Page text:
Wednesday, August 04, 2004

Karl Keating on Just War and Nagasaki

Marking the anniversary of the bombing of Nagasaki on August 9th, Catholic apologist Karl Keating discusses the bombing in light of Catholic just war principles in his latest e-letter, with a stern warning to "anything goes" conservatives:

. . . what concerns me is the attitude, so prevalent among political conservatives (most of whom are religious conservatives), that there are no limits in defensive warfare: If the other guys started the fight, they deserve whatever they get. In a defensive war it is not a matter of "My country right or wrong" but of "My country can do no wrong," which is an odd thing coming from conservatives who, on domestic matters, can be highly critical of their government's moral failings (as regards abortion or homosexuality, say).

Catholic moral principles are easy to apply to other people, difficult to apply to ourselves. This is as true in public life as in private life. During World War II our enemies did atrocious things on the battlefield, to conquered nations, and even to their own people. Many of these evils we knew about during the war; others came to light only after the cessation of hostilities.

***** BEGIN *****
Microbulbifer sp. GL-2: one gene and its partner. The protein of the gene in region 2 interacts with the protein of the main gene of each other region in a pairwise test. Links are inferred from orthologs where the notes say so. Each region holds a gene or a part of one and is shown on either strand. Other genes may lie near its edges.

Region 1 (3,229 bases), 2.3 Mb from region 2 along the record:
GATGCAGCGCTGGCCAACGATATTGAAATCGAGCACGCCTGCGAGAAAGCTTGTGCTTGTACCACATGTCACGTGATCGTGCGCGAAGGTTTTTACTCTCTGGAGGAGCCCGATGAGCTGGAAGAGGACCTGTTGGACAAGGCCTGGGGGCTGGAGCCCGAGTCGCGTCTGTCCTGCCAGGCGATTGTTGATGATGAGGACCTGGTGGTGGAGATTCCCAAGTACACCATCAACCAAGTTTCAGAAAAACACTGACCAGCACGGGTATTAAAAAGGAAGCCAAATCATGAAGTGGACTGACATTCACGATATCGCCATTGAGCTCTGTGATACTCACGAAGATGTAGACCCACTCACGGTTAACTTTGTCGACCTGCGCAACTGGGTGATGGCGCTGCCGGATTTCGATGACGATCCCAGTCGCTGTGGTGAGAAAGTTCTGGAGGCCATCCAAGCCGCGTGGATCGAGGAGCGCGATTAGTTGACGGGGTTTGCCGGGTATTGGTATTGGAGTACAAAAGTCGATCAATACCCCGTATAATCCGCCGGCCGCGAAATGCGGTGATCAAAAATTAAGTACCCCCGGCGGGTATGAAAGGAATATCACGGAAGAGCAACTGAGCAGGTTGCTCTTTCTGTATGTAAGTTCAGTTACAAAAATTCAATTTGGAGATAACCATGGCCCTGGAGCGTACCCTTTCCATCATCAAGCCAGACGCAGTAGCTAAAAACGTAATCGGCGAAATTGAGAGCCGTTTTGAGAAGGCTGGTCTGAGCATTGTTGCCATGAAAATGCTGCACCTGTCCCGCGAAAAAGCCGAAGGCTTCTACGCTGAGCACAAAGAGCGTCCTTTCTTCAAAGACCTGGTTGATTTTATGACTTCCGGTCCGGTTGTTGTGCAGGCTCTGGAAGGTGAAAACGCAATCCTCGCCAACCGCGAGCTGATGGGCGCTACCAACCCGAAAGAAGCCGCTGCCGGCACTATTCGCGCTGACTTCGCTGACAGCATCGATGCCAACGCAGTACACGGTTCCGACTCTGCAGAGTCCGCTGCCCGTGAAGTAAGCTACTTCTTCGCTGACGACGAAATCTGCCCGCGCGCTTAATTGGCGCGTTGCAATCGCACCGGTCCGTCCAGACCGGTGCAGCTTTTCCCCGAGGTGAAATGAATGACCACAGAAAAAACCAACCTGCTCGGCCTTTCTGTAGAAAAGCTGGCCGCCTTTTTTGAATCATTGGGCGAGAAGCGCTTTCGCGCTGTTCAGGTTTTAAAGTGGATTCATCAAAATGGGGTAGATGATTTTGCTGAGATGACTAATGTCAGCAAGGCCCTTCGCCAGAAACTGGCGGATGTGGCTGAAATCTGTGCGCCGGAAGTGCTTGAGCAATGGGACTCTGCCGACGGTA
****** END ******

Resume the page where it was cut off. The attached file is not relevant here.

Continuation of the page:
Even those evils we knew about during the war were so prevalent and so gross that, to many, it seemed permissible, for the duration, to lay aside a principle that we insisted be followed by our enemies: The end does not justify the means.

Rephrase that in Catholic terms: To achieve a good, you may not perform a sin. To provide your family financial security, you may not rob a bank. To protect your wife's health, you may not abort the child she is carrying. And to defeat an enemy in war, you may not violate just war principles. But we did--and more than once, sad to say.

The atomic bombings of Nagasaki and Hiroshima, like the fire bombings of Dresden and other German cities, cannot be squared with Catholic moral principles because the bombings deliberately targeted non-combatants. The evil done by our enemies did not exonerate us from the moral law. Their evils did not provide us justification for evils of our own. Being a Christian in peacetime is difficult; it is more difficult, but even more necessary, in wartime.